Westlake’s lawyer girlfriend Julie Hastings (Frances McDormand) investigates developer Louis Strack (Colin Friels) and leaves some vital documents at Westlake’s place. Gangster Robert Durant (Larry Drake) comes to find these papers, and after he does so, he blows up Westlake’s lab to finish the job.

This appears to leave Westlake dead, but he survives – albeit in a horribly deformed state. Left without the ability to feel pain – and a little nutso from psychological damage – Westlake transforms himself into a superhero called “Darkman”. He uses his new powers along with his ability to change identities thanks to the synthetic skin as he pursues revenge on those who ruined his life.

Comic book flicks were pretty dormant for a while pre-2002, but Spider-Man brought them back into fashion, just as Batman did in 1989. While Raimi led the field in 2002, he acted as a follower in 1990; Darkman probably wouldn’t exist without the success of Batman, and we see the influence of the Tim Burton hit all over Raimi’s flick.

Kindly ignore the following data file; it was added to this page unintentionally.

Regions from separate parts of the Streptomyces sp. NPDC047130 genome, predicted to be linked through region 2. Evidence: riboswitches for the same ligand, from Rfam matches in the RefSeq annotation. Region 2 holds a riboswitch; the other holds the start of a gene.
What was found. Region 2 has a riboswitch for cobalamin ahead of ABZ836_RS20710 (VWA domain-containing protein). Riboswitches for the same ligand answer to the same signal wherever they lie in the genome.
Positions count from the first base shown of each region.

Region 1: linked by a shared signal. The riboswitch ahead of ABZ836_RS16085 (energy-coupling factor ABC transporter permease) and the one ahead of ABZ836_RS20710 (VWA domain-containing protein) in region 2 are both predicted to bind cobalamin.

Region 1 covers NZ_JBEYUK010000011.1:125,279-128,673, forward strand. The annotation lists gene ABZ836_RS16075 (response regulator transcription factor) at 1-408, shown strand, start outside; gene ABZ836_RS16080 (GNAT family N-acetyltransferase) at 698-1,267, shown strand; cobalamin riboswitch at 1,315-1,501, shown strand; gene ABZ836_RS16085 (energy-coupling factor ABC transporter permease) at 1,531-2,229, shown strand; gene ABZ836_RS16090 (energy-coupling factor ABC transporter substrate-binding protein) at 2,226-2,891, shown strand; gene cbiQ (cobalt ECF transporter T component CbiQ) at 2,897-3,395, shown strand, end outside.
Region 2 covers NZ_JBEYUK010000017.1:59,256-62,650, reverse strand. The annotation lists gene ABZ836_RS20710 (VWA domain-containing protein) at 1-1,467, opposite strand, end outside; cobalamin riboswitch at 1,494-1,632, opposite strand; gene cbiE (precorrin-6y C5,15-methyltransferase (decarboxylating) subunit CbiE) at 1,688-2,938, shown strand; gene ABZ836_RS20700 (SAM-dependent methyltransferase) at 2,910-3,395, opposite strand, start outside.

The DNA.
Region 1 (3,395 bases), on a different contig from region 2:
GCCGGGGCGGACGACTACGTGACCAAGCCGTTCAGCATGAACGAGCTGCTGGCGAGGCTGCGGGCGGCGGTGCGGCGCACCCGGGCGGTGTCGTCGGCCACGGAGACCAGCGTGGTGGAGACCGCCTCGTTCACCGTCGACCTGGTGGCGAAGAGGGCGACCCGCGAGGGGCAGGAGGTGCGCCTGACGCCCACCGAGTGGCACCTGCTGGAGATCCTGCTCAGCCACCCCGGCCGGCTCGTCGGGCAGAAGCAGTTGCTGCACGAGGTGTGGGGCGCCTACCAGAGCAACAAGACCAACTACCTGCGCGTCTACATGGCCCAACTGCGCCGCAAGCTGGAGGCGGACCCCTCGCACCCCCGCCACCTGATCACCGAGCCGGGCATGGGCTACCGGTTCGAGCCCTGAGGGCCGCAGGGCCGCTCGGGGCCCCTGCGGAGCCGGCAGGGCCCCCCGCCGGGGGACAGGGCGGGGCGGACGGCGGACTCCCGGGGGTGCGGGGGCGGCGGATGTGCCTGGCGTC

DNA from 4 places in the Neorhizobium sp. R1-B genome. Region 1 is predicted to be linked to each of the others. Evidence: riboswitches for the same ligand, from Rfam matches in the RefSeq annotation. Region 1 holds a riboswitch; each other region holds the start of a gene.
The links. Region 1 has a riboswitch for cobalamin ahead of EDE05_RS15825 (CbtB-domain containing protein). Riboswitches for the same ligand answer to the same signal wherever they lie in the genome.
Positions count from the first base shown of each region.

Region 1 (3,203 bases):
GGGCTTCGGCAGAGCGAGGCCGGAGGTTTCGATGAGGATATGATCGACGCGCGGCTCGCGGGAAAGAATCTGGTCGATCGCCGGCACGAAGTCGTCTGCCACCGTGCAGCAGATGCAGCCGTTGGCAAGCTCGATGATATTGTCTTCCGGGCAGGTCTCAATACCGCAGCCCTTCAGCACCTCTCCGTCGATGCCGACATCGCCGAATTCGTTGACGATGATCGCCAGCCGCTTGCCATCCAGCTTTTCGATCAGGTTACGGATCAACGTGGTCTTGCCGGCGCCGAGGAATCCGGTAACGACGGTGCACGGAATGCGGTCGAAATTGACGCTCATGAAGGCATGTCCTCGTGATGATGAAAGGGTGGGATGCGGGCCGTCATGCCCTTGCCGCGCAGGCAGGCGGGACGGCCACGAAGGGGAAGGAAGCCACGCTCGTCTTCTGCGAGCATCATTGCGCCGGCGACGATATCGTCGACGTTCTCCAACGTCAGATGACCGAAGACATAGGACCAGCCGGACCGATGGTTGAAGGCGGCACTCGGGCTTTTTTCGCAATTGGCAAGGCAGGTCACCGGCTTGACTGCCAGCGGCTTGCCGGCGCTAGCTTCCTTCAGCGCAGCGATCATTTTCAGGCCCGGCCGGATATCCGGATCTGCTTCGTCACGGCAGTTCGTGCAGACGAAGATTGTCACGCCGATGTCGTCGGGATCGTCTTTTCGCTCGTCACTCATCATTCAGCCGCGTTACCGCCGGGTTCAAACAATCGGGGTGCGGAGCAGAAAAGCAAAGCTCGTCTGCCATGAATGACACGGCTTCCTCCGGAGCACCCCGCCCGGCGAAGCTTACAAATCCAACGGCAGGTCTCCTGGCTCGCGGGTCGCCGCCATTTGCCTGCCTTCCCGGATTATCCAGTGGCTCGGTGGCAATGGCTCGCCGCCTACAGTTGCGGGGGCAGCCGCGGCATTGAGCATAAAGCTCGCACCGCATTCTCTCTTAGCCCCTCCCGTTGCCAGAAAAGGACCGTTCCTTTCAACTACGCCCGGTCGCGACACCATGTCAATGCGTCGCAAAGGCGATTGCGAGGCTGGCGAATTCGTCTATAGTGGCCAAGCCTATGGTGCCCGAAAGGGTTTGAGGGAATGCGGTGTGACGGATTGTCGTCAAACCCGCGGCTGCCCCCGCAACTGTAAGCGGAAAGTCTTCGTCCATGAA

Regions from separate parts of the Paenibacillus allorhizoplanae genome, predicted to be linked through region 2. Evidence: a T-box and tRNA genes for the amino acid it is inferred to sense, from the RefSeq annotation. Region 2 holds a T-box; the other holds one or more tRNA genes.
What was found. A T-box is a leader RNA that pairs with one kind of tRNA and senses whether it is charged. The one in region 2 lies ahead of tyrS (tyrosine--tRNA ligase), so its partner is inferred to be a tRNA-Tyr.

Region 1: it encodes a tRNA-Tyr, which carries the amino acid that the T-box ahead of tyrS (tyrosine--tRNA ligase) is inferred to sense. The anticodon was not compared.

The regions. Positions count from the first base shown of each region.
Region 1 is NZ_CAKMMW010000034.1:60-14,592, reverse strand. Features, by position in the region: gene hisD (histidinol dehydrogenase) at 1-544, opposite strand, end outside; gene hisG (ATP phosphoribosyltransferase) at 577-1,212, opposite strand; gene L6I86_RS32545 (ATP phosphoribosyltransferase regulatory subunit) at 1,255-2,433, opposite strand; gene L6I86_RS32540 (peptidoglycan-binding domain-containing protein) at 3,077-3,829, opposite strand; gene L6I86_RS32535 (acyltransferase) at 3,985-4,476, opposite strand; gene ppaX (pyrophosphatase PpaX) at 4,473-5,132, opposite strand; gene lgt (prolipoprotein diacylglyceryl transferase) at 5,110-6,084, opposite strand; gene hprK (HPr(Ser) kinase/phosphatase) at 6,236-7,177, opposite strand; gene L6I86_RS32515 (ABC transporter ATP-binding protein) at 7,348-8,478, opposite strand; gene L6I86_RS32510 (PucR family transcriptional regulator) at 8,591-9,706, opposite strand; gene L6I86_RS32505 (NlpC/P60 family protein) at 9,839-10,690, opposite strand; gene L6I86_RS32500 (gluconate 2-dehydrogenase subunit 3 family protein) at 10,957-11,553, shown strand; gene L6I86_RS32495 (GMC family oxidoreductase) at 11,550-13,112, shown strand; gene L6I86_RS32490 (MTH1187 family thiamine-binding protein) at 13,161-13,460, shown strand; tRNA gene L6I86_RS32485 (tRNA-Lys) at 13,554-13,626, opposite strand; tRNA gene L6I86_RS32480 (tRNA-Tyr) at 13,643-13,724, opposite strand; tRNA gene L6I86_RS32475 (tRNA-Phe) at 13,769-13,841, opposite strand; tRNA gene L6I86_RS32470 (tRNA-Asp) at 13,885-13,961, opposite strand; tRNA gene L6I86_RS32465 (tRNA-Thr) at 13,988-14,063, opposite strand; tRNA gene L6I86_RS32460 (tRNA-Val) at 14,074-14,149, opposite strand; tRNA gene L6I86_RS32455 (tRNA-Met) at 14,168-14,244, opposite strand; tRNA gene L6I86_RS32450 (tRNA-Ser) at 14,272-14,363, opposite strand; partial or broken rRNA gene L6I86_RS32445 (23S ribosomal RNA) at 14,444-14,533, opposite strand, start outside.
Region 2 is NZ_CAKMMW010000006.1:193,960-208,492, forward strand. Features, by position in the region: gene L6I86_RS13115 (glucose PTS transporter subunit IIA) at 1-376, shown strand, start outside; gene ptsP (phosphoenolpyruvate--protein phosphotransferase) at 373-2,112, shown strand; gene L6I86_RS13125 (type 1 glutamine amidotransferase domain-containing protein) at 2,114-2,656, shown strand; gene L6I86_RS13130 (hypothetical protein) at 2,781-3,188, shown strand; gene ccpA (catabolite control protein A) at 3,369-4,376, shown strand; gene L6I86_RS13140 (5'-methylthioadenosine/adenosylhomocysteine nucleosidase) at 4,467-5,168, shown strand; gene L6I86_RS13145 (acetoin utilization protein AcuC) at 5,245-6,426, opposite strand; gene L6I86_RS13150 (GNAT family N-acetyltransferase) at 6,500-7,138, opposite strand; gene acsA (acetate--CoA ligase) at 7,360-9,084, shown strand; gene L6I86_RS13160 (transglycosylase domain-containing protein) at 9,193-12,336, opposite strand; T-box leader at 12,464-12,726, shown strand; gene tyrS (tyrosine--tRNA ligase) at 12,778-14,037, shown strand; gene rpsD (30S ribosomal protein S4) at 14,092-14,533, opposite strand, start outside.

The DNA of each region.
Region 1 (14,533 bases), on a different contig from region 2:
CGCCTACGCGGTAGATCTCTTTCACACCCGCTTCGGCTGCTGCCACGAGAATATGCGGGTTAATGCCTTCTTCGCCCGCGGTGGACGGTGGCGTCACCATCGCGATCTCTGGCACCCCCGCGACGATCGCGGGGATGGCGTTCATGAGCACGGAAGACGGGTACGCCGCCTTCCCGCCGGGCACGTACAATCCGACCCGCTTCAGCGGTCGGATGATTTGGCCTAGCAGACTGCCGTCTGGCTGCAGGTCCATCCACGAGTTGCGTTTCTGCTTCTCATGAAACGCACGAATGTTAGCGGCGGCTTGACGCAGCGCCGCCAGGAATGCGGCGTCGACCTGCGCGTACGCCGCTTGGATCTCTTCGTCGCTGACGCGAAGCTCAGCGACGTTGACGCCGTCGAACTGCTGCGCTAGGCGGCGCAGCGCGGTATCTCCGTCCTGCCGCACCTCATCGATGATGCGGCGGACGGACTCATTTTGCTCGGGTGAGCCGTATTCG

In the most obvious way, one will experience déjà vu when one listens to the music of Darkman. Batman made Danny Elfman the “fantasy movie composer du jour” and he had a busy 1990; in addition to Darkman, Elfman wrote the music for Dick Tracy and Edward Scissorhands. Scissorhands varied Elfman’s palette somewhat, but the scores for Tracy and Darkman often feel like the composer generated them from Batman outtakes.

Ignoring the score’s “been there, done that” factor, the movie stands fairly well on its own. Sure, its dark tone reflects the aesthetic put in place by Batman, but this film tends to be cartoonier and more violent. As seen during the Evil Dead movies, Raimi often embraced an over the top tone, and that infuses Darkman. Not that Batman was a study in realism, but it didn’t seem quite as scenery-chewing as Darkman.

That extends from Raimi’s directorial style to the acting. You’d be hard-pressed to find a naturalistic performance in Darkman, as it embraces the broad side of the street. McDormand probably tries hardest to come across as “real”, but stuck with the Tess Trueheart part, she can’t create a realistic character.